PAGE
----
In August 2021, the Monteverdi Choir, Orchestre Révolutionnaire et Romantique and John Eliot Gardiner travel to La Côte-Saint-André to perform at this year’s Festival Berlioz.
Berlioz Les nuits d’été, Op. 7
Mendelssohn Overture to A Midsummer Night’s Dream, Op. 21
Mendelssohn A Midsummer Night’s Dream: Incidental music, Op. 61
The six pieces which make up Les nuits d’été reveal Berlioz’s refined melodic gift, conveying faithfully the intimate atmosphere of the poems of Théophile Gautier, with their themes of fragile, easily lost love, of death and its phantoms, and of voyages without return. The cycle will be performed in Berlioz’s original orchestrated version, with three different voices sharing the songs.
The second part of the programme unites Berlioz’s great friend Mendelssohn with one of the Frenchman’s cultural idols: ‘Shakespeare, falling thus unexpectedly upon me… astounded me. His lightning, in opening to me the firmament of art with a sublime thunderclap, illuminated the most distant depths. I recognized true grandeur, true beauty, dramatic truth’ (Mémoires, Chapter XVIII). Mendelssohn also held the Elizabethan playwright in devout admiration. He was a young man of 17 when he composed the overture to A midsummer night’s dream, to which he added a sequence of incidental music in 1843 at the request of King Frederick William IV of Prussia.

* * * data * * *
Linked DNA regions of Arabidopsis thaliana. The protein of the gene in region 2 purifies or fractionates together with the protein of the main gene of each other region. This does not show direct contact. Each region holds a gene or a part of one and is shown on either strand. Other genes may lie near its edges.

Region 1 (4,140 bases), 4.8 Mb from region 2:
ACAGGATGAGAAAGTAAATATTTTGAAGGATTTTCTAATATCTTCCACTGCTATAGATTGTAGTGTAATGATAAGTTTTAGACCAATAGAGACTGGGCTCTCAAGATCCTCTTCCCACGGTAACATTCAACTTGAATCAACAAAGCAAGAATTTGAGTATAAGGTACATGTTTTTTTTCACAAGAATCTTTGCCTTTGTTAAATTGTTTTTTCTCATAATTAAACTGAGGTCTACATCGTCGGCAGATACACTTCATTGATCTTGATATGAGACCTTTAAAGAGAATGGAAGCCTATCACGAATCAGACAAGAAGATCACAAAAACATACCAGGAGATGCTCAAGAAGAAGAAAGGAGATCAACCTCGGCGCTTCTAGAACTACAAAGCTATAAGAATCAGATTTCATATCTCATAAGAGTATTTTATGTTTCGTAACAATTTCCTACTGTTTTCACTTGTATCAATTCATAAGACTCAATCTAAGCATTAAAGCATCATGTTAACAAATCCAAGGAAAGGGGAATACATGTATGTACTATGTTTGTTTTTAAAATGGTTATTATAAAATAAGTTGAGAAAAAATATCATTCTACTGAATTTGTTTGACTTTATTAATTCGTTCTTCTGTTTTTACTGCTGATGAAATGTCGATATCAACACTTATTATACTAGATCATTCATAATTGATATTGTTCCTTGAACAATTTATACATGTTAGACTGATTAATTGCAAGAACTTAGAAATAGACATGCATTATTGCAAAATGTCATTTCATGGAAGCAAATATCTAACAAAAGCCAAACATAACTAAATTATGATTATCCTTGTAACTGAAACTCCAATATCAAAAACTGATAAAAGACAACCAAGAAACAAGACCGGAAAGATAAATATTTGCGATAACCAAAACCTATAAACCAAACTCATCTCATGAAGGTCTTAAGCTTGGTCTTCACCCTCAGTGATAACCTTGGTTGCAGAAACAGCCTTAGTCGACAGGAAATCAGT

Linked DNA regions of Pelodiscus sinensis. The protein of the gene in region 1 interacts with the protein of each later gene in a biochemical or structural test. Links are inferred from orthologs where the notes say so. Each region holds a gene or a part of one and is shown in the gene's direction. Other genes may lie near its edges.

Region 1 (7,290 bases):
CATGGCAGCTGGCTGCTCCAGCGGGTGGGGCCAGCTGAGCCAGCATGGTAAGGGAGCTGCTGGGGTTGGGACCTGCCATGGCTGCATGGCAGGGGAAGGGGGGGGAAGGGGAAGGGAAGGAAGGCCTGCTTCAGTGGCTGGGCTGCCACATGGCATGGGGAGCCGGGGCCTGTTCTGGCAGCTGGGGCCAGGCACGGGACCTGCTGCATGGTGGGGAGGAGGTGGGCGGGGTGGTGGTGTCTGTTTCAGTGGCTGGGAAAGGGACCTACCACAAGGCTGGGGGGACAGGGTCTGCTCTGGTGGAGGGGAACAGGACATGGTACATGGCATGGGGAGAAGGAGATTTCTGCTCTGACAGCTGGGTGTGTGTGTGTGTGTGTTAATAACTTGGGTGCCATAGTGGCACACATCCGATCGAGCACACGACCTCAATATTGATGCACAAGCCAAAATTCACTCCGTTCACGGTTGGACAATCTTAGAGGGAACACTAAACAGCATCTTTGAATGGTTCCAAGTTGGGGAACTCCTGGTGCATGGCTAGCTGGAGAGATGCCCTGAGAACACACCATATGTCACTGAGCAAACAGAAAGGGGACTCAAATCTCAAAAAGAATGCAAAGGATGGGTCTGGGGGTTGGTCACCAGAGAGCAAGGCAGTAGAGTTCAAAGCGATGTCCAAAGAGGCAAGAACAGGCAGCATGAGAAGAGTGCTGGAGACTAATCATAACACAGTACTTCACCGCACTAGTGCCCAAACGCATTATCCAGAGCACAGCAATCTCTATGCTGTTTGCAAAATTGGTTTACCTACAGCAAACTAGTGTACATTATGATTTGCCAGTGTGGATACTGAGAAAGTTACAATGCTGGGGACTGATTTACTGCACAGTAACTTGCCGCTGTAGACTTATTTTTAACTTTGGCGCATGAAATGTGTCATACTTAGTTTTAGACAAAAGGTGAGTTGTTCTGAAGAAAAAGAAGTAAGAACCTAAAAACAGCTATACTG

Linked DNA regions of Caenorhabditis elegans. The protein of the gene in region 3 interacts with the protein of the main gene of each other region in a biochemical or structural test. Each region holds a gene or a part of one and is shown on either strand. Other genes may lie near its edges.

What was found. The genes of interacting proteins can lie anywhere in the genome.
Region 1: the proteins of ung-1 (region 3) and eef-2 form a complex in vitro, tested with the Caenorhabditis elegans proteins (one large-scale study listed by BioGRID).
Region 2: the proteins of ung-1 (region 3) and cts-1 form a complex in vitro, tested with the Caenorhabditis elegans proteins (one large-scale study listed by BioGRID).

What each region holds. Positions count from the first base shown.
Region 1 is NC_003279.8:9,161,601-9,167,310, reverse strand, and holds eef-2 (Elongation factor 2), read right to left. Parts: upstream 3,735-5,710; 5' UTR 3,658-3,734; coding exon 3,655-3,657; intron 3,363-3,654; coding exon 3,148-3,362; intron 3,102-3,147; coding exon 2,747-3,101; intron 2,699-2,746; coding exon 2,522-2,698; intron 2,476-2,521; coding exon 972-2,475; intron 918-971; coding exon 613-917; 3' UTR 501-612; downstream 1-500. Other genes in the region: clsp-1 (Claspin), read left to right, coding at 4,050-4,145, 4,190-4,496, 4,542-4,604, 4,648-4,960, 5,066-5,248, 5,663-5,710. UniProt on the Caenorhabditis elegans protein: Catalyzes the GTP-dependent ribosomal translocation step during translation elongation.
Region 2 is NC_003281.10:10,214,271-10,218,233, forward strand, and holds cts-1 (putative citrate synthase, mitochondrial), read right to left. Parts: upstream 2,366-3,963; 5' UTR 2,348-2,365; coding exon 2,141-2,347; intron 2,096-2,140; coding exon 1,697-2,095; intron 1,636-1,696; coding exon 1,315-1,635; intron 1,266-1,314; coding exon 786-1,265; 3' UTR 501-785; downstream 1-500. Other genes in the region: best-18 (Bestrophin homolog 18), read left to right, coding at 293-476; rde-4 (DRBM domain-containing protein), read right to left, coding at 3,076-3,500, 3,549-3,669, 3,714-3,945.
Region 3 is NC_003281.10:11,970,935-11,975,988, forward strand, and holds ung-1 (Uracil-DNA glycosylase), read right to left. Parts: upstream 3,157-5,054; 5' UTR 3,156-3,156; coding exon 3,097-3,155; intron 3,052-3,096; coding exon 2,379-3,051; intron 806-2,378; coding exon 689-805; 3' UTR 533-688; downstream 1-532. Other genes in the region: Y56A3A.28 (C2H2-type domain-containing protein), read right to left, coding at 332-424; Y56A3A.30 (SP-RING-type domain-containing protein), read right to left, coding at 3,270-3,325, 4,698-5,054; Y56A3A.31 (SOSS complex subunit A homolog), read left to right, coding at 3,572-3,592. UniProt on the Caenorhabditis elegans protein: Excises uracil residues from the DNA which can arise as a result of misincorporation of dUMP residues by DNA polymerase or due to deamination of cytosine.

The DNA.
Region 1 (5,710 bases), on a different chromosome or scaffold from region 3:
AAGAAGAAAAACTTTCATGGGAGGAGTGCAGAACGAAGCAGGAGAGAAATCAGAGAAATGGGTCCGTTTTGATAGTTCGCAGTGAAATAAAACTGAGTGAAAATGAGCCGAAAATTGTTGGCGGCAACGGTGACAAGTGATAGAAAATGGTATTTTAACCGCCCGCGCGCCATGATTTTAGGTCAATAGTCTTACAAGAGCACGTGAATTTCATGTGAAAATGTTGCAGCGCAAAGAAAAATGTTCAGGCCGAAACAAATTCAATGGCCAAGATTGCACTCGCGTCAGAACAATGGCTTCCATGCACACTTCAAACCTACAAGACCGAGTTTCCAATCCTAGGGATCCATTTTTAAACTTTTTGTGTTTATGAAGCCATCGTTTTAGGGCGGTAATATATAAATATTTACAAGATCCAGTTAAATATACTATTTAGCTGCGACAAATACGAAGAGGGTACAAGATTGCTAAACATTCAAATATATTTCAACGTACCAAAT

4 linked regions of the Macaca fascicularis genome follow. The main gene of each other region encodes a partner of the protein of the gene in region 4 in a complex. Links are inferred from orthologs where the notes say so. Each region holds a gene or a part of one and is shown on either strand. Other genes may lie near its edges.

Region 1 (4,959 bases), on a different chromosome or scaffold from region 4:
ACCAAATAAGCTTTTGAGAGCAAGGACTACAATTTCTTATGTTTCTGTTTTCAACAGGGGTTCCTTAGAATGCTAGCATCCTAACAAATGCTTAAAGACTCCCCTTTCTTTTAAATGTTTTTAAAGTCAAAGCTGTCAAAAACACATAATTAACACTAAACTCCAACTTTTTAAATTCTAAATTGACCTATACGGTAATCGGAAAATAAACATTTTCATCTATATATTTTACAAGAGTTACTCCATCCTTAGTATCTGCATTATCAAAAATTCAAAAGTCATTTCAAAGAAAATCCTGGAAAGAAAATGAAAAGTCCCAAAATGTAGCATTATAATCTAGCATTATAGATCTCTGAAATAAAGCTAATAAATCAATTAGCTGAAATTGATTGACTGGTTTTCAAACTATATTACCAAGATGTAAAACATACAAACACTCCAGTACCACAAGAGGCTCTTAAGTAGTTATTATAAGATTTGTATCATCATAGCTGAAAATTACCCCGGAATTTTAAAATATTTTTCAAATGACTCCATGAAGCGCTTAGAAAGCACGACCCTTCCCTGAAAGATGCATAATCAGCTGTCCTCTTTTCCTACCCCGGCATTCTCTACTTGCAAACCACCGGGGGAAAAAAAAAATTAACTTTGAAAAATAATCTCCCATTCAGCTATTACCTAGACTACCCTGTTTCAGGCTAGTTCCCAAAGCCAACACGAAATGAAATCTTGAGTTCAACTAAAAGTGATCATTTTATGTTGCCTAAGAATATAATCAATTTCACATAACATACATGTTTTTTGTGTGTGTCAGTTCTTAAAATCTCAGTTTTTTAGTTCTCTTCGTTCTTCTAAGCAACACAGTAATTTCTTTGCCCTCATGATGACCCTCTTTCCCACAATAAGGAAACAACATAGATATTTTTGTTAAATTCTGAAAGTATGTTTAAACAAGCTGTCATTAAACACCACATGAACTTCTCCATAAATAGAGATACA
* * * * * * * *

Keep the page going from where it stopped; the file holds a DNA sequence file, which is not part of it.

Berlioz heard Mendelssohn’s complete music for A midsummer night’s dream for the first time in 1846 and could not hold back his praise in a letter: ‘Allow me to say that I heard in Breslau your Midsummer Night’s Dream and that I have never heard anything so profoundly Shakespearean as your music; on coming out of the theatre I would willingly have given up three years of my life to be able to embrace you.’